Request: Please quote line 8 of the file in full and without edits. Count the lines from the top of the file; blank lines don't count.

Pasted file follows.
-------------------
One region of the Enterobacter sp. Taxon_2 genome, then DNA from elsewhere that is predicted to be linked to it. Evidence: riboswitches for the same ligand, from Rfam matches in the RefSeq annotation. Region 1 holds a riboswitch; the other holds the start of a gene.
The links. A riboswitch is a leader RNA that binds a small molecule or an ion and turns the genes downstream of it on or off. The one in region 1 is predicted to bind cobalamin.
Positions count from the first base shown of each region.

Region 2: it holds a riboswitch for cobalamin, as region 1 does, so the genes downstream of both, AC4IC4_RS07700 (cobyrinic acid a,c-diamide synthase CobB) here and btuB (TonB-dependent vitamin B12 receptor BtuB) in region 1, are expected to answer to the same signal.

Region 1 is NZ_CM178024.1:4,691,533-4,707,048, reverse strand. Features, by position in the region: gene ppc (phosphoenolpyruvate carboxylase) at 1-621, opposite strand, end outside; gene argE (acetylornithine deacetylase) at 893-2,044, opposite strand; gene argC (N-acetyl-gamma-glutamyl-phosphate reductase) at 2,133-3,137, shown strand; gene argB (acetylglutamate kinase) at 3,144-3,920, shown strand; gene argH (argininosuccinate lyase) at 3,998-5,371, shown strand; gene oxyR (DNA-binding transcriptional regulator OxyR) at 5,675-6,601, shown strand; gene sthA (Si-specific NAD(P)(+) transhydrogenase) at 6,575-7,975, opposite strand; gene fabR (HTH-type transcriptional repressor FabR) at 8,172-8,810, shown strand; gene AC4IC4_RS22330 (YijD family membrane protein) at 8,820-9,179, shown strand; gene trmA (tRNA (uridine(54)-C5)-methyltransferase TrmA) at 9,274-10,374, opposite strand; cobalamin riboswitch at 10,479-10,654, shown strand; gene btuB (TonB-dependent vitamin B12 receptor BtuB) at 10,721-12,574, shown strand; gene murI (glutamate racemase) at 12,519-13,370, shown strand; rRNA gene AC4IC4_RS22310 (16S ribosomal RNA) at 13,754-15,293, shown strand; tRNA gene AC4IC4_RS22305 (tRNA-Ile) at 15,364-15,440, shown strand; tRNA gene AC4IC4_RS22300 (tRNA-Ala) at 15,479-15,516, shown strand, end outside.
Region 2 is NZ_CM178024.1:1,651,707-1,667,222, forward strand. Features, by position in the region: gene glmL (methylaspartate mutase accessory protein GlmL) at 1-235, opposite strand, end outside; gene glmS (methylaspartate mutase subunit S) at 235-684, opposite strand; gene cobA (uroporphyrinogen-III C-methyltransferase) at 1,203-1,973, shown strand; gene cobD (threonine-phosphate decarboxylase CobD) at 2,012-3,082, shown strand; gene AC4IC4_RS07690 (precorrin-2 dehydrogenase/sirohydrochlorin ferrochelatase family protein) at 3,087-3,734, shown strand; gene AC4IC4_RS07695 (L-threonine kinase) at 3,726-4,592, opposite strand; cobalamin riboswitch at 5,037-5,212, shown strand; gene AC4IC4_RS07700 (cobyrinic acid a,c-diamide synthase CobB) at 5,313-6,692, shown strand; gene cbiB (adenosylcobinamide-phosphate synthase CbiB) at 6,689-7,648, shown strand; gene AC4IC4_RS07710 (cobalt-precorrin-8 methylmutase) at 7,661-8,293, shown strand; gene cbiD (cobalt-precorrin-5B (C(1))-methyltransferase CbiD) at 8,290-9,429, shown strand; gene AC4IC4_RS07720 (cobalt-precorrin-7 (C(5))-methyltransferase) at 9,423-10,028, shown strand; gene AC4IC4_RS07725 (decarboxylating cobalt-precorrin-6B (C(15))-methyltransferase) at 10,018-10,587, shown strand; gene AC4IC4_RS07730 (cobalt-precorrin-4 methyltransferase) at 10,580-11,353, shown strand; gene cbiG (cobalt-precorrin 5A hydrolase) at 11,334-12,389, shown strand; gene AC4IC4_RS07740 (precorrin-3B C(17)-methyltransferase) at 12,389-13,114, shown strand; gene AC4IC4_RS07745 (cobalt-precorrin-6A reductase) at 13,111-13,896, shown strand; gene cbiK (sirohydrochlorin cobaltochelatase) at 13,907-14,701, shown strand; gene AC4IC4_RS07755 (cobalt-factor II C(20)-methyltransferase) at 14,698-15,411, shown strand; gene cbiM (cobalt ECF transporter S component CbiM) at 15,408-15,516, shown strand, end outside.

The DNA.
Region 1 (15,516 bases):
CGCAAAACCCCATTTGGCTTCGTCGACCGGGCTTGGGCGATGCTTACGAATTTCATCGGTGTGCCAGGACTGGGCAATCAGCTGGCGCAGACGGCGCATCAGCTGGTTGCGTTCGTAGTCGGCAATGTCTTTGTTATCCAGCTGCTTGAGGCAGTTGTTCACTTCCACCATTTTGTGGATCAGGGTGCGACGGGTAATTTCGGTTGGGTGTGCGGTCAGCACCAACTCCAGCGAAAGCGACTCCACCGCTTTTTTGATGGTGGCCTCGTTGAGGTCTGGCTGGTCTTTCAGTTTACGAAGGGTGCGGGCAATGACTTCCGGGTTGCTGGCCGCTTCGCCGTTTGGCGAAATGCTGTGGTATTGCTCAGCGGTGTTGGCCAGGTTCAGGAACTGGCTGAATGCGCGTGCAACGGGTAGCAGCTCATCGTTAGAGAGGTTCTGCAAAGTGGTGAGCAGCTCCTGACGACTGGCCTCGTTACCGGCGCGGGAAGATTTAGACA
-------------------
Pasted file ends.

Region 1 (15,516 bases):